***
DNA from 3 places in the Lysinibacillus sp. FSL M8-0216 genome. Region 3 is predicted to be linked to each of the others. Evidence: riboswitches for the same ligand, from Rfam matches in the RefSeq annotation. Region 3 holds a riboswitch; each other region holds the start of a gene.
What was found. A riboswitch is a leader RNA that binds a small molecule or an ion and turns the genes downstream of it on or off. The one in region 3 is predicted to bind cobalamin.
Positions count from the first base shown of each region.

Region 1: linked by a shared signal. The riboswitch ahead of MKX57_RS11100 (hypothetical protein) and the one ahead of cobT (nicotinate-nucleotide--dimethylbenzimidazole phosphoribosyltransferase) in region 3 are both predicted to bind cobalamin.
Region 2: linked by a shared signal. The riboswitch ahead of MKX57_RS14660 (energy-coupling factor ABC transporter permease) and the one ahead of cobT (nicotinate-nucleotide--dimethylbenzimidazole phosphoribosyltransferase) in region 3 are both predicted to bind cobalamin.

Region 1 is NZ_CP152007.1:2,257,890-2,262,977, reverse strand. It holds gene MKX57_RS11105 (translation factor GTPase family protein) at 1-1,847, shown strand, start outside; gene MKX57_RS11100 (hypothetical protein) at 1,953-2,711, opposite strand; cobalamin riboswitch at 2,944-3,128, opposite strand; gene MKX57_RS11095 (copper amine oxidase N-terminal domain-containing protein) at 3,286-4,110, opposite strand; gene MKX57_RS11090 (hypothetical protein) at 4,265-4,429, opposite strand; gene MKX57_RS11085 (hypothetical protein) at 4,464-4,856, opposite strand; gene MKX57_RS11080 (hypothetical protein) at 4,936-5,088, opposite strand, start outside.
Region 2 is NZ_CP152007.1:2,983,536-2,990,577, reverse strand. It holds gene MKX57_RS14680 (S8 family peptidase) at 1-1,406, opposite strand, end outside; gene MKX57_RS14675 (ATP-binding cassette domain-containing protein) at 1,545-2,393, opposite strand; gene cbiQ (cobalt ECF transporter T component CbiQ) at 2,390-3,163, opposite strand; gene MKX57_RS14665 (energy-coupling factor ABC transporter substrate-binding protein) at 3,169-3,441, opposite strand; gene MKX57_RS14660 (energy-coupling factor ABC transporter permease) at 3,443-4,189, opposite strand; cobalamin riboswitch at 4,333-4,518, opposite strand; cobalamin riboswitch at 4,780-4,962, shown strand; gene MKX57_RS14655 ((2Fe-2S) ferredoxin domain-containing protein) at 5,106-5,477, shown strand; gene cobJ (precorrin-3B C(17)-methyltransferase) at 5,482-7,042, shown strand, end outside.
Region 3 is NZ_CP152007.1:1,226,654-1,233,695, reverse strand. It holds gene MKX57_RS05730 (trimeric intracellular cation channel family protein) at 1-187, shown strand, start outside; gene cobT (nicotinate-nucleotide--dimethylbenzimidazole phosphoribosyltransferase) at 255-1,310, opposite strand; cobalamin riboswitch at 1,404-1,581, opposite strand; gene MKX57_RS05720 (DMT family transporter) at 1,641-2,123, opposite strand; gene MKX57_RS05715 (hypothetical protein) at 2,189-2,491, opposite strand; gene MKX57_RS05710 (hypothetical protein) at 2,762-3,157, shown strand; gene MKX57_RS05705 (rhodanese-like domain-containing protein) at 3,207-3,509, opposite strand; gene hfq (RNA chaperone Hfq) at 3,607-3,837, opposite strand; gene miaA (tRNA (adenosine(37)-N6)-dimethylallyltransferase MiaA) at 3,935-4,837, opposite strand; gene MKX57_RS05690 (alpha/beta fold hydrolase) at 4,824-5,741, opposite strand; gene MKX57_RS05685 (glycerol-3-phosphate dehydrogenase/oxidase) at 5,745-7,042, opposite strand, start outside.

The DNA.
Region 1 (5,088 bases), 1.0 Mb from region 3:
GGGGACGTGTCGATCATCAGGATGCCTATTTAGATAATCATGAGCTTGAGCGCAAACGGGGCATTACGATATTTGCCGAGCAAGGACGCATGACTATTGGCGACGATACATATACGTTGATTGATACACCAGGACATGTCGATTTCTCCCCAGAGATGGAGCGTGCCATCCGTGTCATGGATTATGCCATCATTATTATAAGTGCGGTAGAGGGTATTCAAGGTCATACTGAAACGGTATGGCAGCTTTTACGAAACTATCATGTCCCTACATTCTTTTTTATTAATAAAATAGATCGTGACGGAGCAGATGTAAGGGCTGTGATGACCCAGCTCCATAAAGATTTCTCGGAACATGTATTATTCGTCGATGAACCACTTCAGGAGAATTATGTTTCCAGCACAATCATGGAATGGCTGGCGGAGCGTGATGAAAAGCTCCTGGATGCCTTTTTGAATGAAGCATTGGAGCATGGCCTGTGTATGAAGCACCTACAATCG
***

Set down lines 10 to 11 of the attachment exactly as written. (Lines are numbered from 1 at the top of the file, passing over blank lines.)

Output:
Region 1 (5,088 bases), 1.0 Mb from region 3:
GGGGACGTGTCGATCATCAGGATGCCTATTTAGATAATCATGAGCTTGAGCGCAAACGGGGCATTACGATATTTGCCGAGCAAGGACGCATGACTATTGGCGACGATACATATACGTTGATTGATACACCAGGACATGTCGATTTCTCCCCAGAGATGGAGCGTGCCATCCGTGTCATGGATTATGCCATCATTATTATAAGTGCGGTAGAGGGTATTCAAGGTCATACTGAAACGGTATGGCAGCTTTTACGAAACTATCATGTCCCTACATTCTTTTTTATTAATAAAATAGATCGTGACGGAGCAGATGTAAGGGCTGTGATGACCCAGCTCCATAAAGATTTCTCGGAACATGTATTATTCGTCGATGAACCACTTCAGGAGAATTATGTTTCCAGCACAATCATGGAATGGCTGGCGGAGCGTGATGAAAAGCTCCTGGATGCCTTTTTGAATGAAGCATTGGAGCATGGCCTGTGTATGAAGCACCTACAATCG